The Limbo, a tiki bar in downtown Louisville, had reopened for less than seven days when the protests surrounding the police killings of Breonna Taylor, Ahmaud Arbery, David McAtee, and George Floyd began in Jefferson Square Park just a few blocks away.
Thousands of protesters crowded the streets, holding up signs with phrases like "0 Days Since An Innocent Black Person Was Murdered" and "What TF Happened To The Rubber Bullets" written in big block letters.
On the second night of protests, The Limbo's window was shattered amid the unrest, and the restaurant, like many businesses in the central business district, opted to board up the glass entrances to their bar. Soon after, Louisville Mayor Greg Fischer instated a 9 p m. curfew.
Limbo owner Olivia Ross doesn't believe the person who vandalized her bar was a legitimate protester, but more likely, she said, someone "taking advantage of the chaos."
Despite the damage, many restaurants caught in the upheaval accompanying the marches have become the de facto headquarters and spokespeople for the protesters. In the case of The Limbo, the bar has been serving as a safe space for demonstrators, with the dining room stocked with bottled water, first-aid kits, and vegetarian snacks for healing and refueling.
As for the reopening itself, that hasn't seen enough traffic to make a significant difference. After dining rooms were closed in March to prevent the spread of the novel coronavirus, Kentucky restaurants were allowed late last month to reopen their dining rooms at 33% capacity, while they can have unlimited outdoor seating as long as the parties remain six feet apart.
"Even with delivery as a new revenue stream, we're doing a fraction of what we were doing before COVID," Ross said. "Given the protests and the curfew, I think people are nervous about coming downtown. To be clear, I don' t think they should be nervous about the protesters — maybe the police, though."
Many business owners like Ross are opting to serve their communities and support the mission of the protesters, even while business realities are grim.
Understandably, this comes at a cost.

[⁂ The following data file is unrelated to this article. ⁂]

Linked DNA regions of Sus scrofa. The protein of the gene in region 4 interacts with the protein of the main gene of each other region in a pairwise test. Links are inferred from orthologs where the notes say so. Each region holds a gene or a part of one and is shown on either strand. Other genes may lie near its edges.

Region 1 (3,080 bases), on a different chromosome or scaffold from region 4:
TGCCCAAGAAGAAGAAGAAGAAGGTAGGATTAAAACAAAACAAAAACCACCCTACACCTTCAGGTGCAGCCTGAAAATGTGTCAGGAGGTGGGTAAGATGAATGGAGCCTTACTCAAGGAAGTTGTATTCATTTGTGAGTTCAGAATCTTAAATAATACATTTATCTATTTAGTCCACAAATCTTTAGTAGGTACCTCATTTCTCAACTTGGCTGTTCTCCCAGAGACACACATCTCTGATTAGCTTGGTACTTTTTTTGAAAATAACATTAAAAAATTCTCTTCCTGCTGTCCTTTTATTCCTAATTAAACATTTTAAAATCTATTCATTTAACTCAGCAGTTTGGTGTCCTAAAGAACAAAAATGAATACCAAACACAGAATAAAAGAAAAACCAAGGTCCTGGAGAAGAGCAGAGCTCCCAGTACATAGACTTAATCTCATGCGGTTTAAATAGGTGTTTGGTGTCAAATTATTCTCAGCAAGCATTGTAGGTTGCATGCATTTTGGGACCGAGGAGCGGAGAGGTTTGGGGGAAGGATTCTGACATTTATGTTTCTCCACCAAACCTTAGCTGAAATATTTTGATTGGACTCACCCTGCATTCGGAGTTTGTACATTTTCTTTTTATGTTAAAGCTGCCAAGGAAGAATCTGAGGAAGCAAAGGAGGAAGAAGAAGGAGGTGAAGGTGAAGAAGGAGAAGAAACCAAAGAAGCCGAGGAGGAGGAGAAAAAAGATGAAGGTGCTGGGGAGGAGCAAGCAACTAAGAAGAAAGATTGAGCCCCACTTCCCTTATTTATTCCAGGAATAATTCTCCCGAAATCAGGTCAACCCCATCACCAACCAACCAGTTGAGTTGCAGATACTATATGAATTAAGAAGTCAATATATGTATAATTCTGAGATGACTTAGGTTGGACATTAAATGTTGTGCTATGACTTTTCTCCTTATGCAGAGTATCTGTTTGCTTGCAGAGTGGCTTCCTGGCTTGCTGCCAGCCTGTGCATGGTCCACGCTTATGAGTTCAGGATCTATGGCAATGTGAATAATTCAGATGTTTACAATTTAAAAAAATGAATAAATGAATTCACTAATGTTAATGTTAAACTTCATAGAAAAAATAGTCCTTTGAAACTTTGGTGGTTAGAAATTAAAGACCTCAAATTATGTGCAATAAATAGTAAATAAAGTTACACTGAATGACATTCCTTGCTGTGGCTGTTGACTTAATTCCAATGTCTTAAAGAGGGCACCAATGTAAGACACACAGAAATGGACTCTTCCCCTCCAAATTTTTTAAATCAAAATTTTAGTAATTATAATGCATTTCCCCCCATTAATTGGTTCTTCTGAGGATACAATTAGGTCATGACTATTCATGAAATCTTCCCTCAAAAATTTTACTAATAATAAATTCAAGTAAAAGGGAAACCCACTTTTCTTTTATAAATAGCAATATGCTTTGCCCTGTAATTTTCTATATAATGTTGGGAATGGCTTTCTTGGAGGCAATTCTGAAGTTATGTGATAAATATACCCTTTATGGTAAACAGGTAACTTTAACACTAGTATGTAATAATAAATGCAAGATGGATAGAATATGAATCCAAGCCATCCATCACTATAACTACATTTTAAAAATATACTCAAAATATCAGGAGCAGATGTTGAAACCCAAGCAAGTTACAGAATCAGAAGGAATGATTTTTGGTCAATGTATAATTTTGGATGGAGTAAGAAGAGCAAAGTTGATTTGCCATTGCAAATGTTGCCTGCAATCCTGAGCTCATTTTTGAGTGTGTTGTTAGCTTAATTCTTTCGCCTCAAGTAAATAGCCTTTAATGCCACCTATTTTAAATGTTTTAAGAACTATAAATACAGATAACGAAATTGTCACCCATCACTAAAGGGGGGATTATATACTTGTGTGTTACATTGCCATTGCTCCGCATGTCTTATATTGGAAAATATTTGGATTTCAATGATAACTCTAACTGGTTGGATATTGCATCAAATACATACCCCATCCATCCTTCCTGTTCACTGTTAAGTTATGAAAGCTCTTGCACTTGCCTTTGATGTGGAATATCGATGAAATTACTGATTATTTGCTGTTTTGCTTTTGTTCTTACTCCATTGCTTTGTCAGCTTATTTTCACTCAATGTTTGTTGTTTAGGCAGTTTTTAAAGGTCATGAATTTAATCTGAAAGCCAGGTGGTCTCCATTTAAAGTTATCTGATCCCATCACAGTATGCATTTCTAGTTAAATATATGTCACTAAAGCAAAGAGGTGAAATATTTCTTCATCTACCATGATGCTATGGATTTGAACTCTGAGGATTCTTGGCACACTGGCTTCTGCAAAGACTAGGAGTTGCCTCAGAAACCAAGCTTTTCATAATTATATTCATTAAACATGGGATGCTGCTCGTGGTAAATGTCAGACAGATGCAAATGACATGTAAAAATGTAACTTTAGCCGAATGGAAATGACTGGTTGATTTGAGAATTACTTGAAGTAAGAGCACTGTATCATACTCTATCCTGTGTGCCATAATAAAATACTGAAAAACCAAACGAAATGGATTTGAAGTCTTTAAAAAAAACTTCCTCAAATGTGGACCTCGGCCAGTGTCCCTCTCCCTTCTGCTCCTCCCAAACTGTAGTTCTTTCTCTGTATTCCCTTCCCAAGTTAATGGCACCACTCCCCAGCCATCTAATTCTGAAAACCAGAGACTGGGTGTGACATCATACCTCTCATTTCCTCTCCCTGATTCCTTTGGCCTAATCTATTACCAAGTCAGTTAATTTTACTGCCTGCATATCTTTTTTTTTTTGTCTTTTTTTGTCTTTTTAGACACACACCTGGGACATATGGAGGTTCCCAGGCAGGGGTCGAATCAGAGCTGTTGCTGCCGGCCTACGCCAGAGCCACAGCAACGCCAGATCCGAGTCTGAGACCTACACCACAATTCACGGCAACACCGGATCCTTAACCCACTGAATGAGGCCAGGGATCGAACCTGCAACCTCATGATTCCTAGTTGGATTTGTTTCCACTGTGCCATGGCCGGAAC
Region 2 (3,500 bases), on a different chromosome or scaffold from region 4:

Kevin Westmoreland, who owns Chestnut and the Corner Kitchen in Asheville, NC, explained how the coronavirus pandemic has decimated his businesses.
"We went from a payroll of 115 staff members to four on March 16 due to the pandemic," Westmoreland said. "Revenue dropped to zero. Our fixed costs of roughly $75,000 a month continued, although many of our banking and other partners were helpful in giving us a couple of months of relief from payments."
But, Westmoreland said, payments start back up in late June, and business is still very slow. Chestnut is located in the heart of downtown Asheville where protests began late last week and an 8 p.m. curfew had been in place for days at the time of this report, cutting into precious time for evening takeout customers.
That said, he and many other restaurant owners in the downtown area support the demonstrations and the reasons behind them.
"It is heartening to see so many people speaking out in a way that is overwhelmingly peaceful, and there has been no damage on our street," he said. "We know some of the business owners that have had their businesses tagged and windows broken out. This has caused them to close until they can get repairs done and some are waiting until the protests are over to reopen."
This is in line with experiences like that of Ruhel Islam, whose Minneapolis restaurant Gandhi Mahal, which was set on fire and sustained damage during protests last week. In a Facebook post, Islam's daughter, Hufsa, said the mission of the protest was more important than the physical location of their restaurant.
"As I am sitting next to my dad watching the news, I hear him say on the phone, 'Let my building burn. Justice needs to be served. Put those officers in jail,'" Islam wrote. "Gandhi Mahal may have felt the flames last night, but our fiery drive to help protect and stand with our community will never die! Peace be with everyone."
Back in Louisville, Ross wanted her business' view on the protests to be made more explicit. On Wednesday morning, she commissioned a local artist to use the plywood boarding up her bar as a canvas.
On it, they created a massive portrait of David McAtee, the Black BBQ chef who was killed early Monday as Louisville Metro Police shot into a crowd after responding to a group who weren't abiding by the new curfew.
McAtee had dreams of purchasing the lot where he barbecued, replacing the stand he operated with a brick and mortar restaurant. Food has always been political — who has access to buying it, selling it, and telling its stories — and it seems only fitting that in its effort to support protesters, The Limbo honors his legacy.